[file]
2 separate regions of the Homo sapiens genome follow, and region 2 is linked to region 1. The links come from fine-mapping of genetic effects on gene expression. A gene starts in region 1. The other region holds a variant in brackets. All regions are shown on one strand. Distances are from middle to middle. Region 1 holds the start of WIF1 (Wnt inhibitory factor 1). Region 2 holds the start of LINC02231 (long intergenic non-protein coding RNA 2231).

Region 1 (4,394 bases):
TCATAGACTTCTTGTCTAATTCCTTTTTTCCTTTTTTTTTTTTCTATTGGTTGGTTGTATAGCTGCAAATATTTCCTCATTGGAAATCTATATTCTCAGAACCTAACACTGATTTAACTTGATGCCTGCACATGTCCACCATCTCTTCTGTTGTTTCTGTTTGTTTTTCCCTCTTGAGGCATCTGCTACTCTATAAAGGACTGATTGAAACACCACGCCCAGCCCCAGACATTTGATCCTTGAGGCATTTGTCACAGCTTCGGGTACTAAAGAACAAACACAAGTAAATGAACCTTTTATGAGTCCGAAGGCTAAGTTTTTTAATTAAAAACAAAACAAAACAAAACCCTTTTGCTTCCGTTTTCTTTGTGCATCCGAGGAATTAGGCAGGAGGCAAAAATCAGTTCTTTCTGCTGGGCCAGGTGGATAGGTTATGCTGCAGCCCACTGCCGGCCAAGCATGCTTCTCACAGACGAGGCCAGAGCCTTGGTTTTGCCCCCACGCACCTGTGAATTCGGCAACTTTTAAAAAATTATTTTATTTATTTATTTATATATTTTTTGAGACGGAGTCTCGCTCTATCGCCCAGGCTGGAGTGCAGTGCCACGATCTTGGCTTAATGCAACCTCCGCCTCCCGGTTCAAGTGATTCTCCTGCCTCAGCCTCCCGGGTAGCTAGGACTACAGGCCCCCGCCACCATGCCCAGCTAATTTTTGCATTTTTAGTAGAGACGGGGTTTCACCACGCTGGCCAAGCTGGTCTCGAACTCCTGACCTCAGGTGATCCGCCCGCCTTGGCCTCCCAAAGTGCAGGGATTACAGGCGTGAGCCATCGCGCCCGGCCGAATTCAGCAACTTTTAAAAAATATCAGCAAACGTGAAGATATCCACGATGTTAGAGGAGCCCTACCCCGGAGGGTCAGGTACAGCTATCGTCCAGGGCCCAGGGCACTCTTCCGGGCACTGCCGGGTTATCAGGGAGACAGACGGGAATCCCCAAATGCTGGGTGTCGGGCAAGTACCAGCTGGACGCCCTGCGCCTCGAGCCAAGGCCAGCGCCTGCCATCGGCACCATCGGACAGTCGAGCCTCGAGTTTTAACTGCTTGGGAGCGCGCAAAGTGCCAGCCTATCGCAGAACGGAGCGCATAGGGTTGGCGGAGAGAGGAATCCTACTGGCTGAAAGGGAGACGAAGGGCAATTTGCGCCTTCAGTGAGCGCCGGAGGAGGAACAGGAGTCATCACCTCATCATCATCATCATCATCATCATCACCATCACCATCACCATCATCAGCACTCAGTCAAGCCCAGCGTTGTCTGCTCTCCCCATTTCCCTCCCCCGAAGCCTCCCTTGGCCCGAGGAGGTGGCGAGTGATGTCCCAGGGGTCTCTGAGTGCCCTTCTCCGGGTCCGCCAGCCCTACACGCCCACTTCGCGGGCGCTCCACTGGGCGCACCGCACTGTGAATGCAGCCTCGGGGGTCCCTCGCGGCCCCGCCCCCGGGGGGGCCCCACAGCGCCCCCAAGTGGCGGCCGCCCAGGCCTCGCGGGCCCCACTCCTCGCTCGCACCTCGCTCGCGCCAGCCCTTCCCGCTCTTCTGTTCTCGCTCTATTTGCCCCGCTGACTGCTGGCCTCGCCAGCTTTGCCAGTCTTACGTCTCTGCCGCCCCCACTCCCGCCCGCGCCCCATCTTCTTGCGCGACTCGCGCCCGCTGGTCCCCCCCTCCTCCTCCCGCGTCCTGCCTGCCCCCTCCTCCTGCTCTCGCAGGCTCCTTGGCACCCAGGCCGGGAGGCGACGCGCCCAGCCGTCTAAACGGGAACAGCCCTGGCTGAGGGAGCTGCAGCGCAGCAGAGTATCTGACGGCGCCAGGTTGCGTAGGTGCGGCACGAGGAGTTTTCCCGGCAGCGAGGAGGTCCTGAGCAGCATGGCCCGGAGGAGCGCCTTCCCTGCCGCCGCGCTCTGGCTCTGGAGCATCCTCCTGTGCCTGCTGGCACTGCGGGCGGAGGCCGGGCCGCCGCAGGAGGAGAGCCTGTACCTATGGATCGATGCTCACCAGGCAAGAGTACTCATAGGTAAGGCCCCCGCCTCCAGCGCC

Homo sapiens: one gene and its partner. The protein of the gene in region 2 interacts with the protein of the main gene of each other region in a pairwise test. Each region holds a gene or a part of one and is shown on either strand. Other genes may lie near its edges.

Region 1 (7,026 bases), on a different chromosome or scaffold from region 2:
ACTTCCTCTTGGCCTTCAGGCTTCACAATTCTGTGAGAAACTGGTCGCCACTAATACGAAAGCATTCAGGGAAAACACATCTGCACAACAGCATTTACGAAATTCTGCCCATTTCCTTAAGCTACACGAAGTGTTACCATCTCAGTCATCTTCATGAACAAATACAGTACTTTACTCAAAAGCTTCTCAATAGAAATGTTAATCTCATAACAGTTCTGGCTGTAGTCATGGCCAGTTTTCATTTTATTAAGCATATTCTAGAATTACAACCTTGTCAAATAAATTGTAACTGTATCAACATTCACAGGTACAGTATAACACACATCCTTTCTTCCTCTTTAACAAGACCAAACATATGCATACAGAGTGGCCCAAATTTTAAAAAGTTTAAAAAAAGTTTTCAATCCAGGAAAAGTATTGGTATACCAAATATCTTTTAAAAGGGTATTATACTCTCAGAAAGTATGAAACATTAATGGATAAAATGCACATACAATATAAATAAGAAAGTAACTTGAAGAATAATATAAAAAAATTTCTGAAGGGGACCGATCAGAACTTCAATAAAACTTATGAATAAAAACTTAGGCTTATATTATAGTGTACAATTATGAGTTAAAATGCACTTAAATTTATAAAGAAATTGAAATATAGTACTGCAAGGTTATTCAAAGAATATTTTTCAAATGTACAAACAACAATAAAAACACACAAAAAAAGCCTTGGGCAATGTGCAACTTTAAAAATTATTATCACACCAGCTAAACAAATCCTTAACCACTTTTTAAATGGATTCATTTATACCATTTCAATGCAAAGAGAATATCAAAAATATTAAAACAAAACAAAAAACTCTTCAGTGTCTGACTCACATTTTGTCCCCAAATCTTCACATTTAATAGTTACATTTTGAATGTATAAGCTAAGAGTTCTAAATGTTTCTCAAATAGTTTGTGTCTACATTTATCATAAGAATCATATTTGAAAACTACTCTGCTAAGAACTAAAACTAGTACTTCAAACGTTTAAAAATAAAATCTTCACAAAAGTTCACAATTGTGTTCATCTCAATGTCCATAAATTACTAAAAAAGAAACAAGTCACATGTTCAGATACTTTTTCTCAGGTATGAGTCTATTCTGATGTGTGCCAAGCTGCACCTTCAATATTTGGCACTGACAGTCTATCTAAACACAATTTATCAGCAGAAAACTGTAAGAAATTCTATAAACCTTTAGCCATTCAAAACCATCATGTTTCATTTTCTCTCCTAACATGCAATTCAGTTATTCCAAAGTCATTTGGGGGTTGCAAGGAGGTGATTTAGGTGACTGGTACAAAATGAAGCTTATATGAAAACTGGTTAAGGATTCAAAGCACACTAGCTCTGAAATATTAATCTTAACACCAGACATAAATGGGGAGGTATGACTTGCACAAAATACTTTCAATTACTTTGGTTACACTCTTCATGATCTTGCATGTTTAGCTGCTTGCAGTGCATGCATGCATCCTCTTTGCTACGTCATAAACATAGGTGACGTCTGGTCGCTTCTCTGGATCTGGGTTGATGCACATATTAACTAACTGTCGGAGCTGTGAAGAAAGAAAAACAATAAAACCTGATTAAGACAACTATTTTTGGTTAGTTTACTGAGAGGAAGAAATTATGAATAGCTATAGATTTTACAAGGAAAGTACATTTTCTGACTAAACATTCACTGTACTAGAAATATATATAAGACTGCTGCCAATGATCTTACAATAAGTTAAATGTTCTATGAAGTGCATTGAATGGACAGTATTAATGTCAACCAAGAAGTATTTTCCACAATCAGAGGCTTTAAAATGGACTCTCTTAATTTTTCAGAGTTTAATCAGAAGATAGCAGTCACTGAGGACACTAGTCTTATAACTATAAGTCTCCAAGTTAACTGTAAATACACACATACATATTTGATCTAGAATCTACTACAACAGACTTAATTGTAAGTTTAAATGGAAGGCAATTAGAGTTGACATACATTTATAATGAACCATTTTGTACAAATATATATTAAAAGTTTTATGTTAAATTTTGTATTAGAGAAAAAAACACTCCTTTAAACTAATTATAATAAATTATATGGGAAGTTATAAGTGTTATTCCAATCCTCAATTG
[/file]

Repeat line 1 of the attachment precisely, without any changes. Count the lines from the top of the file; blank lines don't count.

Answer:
2 separate regions of the Homo sapiens genome follow, and region 2 is linked to region 1. The links come from fine-mapping of genetic effects on gene expression. A gene starts in region 1. The other region holds a variant in brackets. All regions are shown on one strand. Distances are from middle to middle. Region 1 holds the start of WIF1 (Wnt inhibitory factor 1). Region 2 holds the start of LINC02231 (long intergenic non-protein coding RNA 2231).